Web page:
"Guido Stepko reports - In an GOLEM interview at CEBIT 2014 fair, Frank Kuypers, technical account manager at INTEL corp., proudly presented a new feature in INTEL processors, called "hooks", beginning with the new 2014 "Merrifield" 64 bit SoC chip generation. In the Intel network only mobiles with certain Android versions are allowed to use certain functionalities. If you then replace your Android version, e.g. by a free Cyanogenmod Android kernel, not only some chips would stop working, e.g. LTE/UMTS, but also mails from your employer would be blinded out, because now the processor itself would 'classify' the new software as 'risk'. Now, beginning with the new 2014 power efficient mobile "Merrifield" processor generation, this functionality will be used to lock the processor for certain OS'es or OS versions. Whether there will be a SDK or use of this 'functionality' will be kept a secret, still is undecided, Kuypers said. Ryan O'Dell sees a potential abuse of the technology: "You'll buy a computer from a shop with Windows OS and not be able to change to Linux or another OS in the future. You may be able to buy the processor unlocked for a sum. With mobile phones/tablets it can be worse with phone networks also potentially have a lock-in. It's a disaster for the consumer"
Google translation from German: (Google)
Here ya go friend
Thanks, very useful! Tiger has evaded my filter bubble. Those prices are good enough that I can ship CPU's and SSD's to Australia and not care about the warranty.
The main thing that impresses me about those AMD chips is the full set of virtualization extensions. The efficiency is bad but the price is so good that one of those hexacore kits might just be the first computer bought specifically for my new xen setup. The only other hardware I've specifically bought so far is this [routerboard.com] router that has comprehensive wirelss control (point to multipoint, virtual AP's, tuning) and lots of enterprise features including rudimentry support for openflow. Not bad for $130 list price.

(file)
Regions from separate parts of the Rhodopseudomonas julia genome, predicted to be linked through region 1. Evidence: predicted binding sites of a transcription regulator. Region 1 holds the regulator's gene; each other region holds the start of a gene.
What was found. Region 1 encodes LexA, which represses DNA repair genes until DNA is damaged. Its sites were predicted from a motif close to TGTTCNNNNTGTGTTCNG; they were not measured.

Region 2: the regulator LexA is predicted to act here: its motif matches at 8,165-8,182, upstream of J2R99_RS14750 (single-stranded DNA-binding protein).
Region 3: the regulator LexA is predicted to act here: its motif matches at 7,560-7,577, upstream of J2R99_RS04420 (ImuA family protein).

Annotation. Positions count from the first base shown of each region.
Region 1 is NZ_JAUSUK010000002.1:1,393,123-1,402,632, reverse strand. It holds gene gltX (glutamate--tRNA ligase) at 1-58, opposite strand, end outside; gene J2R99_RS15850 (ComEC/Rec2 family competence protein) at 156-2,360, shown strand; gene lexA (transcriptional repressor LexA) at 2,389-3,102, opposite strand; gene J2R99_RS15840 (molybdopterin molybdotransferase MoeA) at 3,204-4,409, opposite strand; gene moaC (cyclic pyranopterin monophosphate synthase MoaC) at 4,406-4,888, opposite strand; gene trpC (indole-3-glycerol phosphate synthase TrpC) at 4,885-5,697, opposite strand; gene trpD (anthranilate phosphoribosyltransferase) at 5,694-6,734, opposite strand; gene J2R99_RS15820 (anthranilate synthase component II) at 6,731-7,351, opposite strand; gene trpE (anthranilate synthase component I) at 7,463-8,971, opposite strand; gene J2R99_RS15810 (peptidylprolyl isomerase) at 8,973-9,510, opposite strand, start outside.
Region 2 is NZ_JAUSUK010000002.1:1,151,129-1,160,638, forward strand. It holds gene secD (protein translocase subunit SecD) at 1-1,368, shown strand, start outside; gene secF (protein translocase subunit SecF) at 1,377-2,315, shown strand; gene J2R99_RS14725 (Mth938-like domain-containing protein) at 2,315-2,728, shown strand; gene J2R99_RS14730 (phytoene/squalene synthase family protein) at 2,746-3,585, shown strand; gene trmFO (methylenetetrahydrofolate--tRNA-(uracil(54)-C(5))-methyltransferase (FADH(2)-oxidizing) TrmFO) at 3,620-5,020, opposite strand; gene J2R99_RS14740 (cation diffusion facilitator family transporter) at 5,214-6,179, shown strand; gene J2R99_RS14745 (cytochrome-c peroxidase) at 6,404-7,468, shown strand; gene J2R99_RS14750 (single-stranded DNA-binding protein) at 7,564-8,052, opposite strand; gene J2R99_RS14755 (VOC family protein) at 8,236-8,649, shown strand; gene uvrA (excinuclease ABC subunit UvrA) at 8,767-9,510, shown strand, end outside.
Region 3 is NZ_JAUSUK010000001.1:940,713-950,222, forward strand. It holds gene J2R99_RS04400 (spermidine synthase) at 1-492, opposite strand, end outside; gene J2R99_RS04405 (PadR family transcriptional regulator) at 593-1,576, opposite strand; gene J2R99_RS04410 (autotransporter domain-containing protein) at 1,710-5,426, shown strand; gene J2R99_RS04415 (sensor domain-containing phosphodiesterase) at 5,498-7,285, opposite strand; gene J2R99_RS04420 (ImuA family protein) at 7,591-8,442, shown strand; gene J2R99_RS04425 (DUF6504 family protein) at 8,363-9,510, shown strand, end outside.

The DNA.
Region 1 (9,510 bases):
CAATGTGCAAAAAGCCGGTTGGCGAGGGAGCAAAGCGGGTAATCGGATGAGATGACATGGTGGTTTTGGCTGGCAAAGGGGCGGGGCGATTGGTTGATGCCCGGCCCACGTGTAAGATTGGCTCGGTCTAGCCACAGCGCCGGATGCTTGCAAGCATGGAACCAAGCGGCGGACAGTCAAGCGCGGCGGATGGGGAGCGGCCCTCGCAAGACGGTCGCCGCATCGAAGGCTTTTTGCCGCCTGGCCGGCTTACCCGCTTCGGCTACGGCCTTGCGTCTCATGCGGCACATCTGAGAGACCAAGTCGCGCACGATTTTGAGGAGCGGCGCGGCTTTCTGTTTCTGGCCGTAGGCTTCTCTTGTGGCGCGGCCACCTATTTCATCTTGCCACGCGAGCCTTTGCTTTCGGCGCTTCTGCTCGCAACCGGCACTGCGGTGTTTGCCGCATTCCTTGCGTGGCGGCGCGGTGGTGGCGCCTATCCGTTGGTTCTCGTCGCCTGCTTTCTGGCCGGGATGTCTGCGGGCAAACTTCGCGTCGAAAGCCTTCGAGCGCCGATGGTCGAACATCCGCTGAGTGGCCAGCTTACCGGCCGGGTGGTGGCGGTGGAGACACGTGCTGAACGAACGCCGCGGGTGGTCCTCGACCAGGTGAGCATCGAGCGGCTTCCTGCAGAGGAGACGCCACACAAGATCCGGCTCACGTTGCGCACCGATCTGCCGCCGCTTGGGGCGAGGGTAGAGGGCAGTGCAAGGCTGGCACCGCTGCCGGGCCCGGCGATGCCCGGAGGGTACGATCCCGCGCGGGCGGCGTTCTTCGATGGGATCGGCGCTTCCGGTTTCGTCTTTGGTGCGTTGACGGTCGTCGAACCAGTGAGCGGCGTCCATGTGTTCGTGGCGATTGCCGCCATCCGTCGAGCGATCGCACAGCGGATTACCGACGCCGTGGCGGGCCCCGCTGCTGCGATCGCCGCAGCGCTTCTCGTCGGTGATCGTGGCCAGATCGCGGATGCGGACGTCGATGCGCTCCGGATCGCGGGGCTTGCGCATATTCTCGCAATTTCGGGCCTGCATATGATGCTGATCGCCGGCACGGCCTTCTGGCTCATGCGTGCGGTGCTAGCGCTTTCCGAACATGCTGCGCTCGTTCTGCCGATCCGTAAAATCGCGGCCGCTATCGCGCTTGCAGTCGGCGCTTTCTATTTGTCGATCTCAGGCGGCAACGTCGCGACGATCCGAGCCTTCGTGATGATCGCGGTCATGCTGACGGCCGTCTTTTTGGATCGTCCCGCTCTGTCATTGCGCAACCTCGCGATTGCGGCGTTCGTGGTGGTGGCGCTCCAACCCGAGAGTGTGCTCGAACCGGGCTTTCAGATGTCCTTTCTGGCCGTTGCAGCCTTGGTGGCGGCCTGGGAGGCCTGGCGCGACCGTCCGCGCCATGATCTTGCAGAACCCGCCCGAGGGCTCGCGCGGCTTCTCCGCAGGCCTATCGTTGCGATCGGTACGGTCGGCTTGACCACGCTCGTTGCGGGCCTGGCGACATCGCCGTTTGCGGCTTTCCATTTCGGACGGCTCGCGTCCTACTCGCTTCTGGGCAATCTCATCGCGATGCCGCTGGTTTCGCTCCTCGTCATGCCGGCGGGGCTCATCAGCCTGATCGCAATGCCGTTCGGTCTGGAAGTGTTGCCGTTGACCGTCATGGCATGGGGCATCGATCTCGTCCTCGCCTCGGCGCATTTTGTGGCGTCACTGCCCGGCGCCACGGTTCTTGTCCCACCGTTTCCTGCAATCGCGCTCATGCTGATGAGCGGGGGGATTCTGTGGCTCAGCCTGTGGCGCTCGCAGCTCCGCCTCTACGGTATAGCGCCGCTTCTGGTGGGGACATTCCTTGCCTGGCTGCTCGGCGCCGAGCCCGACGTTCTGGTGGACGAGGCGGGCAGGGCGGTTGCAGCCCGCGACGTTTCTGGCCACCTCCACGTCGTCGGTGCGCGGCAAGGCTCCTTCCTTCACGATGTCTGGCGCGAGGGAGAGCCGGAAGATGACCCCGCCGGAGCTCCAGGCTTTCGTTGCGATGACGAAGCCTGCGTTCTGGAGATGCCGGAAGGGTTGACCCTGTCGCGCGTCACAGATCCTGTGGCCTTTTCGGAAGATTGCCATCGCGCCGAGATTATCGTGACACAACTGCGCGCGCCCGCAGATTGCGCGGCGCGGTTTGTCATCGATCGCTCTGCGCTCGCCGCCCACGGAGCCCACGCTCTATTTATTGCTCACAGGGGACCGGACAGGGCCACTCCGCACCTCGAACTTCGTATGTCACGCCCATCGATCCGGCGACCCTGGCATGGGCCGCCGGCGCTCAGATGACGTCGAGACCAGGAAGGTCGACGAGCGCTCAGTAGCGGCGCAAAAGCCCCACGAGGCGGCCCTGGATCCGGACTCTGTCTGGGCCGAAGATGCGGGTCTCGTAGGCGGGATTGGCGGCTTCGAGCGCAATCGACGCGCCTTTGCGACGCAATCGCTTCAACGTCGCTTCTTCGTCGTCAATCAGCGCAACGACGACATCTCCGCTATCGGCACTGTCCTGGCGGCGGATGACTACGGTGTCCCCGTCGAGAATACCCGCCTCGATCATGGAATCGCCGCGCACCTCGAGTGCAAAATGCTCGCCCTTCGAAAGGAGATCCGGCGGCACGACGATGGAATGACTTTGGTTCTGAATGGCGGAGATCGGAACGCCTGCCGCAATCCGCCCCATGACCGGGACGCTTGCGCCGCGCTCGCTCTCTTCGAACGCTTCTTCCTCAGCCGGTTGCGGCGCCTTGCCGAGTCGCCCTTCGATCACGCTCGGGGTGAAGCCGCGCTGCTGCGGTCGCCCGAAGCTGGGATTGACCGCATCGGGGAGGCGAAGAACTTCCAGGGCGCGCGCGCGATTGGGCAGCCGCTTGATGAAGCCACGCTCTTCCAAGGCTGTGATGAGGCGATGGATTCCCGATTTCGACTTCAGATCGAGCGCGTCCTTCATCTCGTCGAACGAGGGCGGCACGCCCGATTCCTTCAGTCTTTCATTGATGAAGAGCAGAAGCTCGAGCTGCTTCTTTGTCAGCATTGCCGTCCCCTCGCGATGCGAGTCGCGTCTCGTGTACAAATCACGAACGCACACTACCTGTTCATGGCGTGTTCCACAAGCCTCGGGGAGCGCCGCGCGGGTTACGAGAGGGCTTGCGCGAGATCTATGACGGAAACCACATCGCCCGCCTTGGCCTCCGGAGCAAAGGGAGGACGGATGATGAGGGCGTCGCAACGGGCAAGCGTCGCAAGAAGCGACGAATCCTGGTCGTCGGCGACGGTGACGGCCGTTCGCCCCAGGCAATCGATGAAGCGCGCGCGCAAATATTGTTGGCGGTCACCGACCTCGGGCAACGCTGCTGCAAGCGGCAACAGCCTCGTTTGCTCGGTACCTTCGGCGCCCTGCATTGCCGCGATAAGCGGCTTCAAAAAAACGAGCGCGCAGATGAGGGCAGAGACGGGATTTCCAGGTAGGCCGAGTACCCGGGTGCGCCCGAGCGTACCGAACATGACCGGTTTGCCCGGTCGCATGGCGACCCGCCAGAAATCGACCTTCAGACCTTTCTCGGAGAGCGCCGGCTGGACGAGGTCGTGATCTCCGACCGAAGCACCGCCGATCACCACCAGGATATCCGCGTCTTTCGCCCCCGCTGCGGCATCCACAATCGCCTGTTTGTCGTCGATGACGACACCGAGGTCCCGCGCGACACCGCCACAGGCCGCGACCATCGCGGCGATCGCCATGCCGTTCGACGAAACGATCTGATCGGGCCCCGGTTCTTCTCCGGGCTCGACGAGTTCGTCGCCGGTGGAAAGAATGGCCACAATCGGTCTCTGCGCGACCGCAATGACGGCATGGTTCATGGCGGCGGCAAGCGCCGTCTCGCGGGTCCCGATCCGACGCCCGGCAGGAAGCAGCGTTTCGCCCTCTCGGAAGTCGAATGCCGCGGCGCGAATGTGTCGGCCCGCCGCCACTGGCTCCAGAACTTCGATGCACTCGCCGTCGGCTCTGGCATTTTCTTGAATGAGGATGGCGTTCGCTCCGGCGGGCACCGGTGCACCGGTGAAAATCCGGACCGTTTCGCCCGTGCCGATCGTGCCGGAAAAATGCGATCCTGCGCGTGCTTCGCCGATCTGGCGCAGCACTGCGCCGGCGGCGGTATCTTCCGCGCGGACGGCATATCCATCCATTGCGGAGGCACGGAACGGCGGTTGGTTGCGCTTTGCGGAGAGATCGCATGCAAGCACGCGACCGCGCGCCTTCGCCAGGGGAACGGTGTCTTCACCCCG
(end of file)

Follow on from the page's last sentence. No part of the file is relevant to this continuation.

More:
Don't buy the power bullshit friend, as AMD and Intel figure their differently so its not comparable. IIRC Intel figures their based on a theoretical load while AMD runs real world tests and bases their numbers on what you will see in the field. I can tell you that my hexacore gets pounded damned near 24/7, when not gaming its transcoding or doing backups and it still runs cool enough that it maxes out at just 128F with a $29 Hyper N520 Coolermaster (Great HSF BTW, fits into nearly any mATX and is VERY quiet, pretty much all I use on my new builds anymore).
And if you are into VMs? Boy are you gonna be a happy camper, AMD virtualization support is top notch. Hell I have run Linux and XP VMs on my little E350 netbook, thanks to the hardware VM support and large amount of RAM it just purrs and those hexacores make running multiple VMs child's play. Folks wonder why I never mention the octocores but IMHO the hexacores are the sweet spot and the extra $$ for those two cores just don't make for a good deal unless you can come up with enough useful work to keep that many cores fed, not to mention the octocores are hotter and slower than the 95w hexas.
So enjoy your new gear, I bet once you see how nicely those AMD purr and how nice the Tiger prices are you'll be like me and shop there a lot. BTW just FYI but another nice feature is most AMD boards support ECC RAM so unlike Intel you don't need server boards and chips to get that feature...enjoy!